She stopped the video, praying that the iPhone had at least captured the sound of the gunshots and the flashes of light. Now what she had to do was get away without being seen, or she’d end up as dead as Lenny and Estelle.

Fatal last thoughts. Andie trips, the agents hear her, chase her through the dark, and after a heated discussion beside her car, where it seems like she’s convinced them to cut her in on the spoils, McIntyre shoots “Andie Moore twice in the heart.” Henry Cantor is heartsick—Andie reminded him of his grand-daughter, who also died before her time. He pleads with Speaker Mahoney to avenge Andie’s death.

I interview all the people I hire personally, and I asked her why she wanted to work for me. It’s certainly not a glamorous job. She told me that for people to trust their government, the government has to be trustworthy and honest—and she wanted to be one of the people who kept it honest.

Cantor requests an independent investigation i.e., no FBI. He says, “I think an FBI agent might have killed her.” Henry Cantor asks for Mahoney’s top operatives, recalling an earlier case, “—there was a woman named Emma involved. I would like her and Mr. DeMarco to look into Andie’s murder.” Emma (no last name, just like McIntyre and McGruder don’t have first names) reminds me of the recently retired female operatives in Deanna Raybourn’s Killers of a Certain Age. She’s frighteningly competent and bossy: DeMarco doesn’t get a chance to catch his breath, let alone play a few rounds of golf. They make a great team. DeMarco may appear to be a slouch compared to Emma, but he understands the criminal mind.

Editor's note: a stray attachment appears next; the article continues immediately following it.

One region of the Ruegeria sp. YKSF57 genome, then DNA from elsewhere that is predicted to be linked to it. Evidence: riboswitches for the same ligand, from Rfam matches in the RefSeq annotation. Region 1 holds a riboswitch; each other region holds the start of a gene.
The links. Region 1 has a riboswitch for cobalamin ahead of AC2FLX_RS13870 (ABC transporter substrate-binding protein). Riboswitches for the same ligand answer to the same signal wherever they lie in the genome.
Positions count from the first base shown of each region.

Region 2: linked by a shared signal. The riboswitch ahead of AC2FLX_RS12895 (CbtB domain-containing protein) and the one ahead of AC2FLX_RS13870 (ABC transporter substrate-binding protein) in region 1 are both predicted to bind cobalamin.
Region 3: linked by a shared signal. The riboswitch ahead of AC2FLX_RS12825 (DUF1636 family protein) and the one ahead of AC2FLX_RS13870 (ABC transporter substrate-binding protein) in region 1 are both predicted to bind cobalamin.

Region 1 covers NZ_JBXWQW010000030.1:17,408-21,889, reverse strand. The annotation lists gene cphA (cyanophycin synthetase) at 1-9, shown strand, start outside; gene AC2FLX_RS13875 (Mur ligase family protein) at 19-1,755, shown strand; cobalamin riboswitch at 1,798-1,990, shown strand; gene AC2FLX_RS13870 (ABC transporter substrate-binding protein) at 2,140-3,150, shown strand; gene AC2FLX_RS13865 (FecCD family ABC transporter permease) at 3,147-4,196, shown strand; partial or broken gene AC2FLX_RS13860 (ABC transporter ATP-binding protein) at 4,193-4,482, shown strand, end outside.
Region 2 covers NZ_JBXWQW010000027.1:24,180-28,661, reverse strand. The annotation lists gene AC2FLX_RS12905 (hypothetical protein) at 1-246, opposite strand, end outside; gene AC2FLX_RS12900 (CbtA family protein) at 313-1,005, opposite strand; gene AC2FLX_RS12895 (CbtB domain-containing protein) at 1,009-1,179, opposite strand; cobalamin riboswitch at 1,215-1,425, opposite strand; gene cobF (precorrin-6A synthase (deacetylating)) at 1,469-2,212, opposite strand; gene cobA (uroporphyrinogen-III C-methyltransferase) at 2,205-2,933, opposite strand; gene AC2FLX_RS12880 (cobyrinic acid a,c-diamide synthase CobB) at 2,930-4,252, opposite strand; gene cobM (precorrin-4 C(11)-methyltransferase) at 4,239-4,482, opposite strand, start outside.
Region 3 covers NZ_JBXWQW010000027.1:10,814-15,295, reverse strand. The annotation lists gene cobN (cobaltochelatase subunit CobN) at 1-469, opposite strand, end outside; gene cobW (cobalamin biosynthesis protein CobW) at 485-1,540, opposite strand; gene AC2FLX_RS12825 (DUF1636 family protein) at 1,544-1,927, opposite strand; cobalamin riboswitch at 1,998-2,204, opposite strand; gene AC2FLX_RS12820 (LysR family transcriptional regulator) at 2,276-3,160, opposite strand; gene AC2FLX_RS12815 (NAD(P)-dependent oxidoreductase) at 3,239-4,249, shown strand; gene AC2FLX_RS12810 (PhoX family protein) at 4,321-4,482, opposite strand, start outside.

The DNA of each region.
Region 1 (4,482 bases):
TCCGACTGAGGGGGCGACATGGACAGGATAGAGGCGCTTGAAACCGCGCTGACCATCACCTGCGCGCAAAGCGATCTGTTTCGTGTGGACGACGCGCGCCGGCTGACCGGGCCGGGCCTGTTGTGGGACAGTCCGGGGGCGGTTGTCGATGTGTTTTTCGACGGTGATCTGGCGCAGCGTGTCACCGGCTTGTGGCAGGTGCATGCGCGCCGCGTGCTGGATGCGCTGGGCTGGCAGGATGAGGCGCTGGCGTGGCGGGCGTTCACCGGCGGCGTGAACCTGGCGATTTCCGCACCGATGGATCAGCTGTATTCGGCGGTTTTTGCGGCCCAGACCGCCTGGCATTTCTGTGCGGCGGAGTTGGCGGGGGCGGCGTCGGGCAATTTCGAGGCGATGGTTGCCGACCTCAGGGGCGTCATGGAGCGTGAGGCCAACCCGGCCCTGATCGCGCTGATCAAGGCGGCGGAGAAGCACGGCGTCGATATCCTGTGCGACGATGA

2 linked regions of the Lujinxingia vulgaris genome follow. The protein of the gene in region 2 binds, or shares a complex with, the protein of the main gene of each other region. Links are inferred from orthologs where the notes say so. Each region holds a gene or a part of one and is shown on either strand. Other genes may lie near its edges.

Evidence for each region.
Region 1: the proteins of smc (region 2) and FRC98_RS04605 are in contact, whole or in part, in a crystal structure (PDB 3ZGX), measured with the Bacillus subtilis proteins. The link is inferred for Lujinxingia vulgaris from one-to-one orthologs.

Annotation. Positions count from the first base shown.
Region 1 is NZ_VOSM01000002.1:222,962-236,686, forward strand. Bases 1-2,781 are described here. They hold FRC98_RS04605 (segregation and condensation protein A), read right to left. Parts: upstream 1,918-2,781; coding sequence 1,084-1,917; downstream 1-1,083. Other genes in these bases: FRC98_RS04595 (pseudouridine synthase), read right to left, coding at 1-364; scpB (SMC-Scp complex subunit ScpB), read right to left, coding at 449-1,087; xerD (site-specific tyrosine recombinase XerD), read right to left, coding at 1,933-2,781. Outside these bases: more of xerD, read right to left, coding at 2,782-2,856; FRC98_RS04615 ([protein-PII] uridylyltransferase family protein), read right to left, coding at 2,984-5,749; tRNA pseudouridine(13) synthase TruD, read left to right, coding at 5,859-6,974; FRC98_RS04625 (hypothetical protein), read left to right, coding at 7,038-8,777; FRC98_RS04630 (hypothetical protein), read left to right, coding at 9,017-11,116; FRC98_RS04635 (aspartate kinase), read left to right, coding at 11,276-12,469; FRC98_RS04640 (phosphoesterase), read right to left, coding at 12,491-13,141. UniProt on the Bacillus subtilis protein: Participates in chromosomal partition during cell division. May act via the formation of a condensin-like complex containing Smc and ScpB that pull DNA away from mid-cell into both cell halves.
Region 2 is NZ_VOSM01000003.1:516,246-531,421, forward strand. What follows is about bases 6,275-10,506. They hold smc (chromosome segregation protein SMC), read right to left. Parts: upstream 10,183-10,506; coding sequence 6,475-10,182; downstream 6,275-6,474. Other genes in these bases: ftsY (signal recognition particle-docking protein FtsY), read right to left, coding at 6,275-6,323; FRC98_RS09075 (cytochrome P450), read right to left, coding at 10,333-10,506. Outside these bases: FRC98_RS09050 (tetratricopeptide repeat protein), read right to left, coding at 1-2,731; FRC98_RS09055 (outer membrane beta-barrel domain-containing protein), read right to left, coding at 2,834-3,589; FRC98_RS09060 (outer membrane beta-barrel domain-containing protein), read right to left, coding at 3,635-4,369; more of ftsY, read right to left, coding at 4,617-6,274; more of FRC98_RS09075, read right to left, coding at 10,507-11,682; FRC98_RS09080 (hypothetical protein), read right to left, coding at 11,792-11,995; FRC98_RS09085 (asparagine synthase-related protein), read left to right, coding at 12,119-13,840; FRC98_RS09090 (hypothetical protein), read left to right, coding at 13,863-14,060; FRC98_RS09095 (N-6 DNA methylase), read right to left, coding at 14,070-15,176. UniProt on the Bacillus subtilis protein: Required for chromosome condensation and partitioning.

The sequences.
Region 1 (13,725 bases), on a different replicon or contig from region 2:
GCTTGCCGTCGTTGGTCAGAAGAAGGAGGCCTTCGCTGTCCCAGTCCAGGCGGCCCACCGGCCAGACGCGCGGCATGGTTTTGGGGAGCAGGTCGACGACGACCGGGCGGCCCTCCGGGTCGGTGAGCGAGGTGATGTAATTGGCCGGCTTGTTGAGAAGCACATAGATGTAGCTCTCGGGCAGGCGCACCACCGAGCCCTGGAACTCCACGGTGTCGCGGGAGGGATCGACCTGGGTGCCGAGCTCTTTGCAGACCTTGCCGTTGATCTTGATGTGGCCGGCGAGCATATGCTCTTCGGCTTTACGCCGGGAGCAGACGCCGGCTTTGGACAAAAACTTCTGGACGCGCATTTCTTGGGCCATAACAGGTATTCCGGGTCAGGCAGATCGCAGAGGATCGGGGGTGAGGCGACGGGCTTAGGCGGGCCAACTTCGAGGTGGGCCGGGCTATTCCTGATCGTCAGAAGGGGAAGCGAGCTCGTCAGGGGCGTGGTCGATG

Alligator Alley is a master class in how not to clean up crime scenes. There’s no end to the mistakes made by McIntyre and McGruder. They try sprinkling a little disinformation on Andie Moore’s death scene but quickly decide discretion is the better part of valor and take off to the Florida Keys. Emma’s top phone guy (she has endless security folks at her disposal) tracks them down. DeMarco confronts them, demands they cut him in and the two bunglers, after disingenuously saying yes, decide to take him out of the picture, permanently. DeMarco doesn’t understand them—they’re so ordinary.

They were lazy, unambitious, and indifferent to their jobs, a couple of guys who just liked to drink and fish. In some ways, they weren’t a whole lot different from him. How on earth had they become cold-blooded killers? Fifteen million dollars was a hell of an incentive, but DeMarco sensed that McIntyre and McGruder probably had to be pushed into committing murder—and he wondered who it was that did the pushing.

We’re getting into spoiler territory. DeMarco’s prescient ruminations are right on the money. Alligator Alley is fast-paced, humorous, chilling, and vividly accurate. Not for a minute does it seem like Mike Lawson’s 16th DeMarco thriller is straying into fictional fantasy. I can’t wait to go back to the beginning, when Speaker Mahoney and his fixer troubleshooter DeMarco, began their partnership.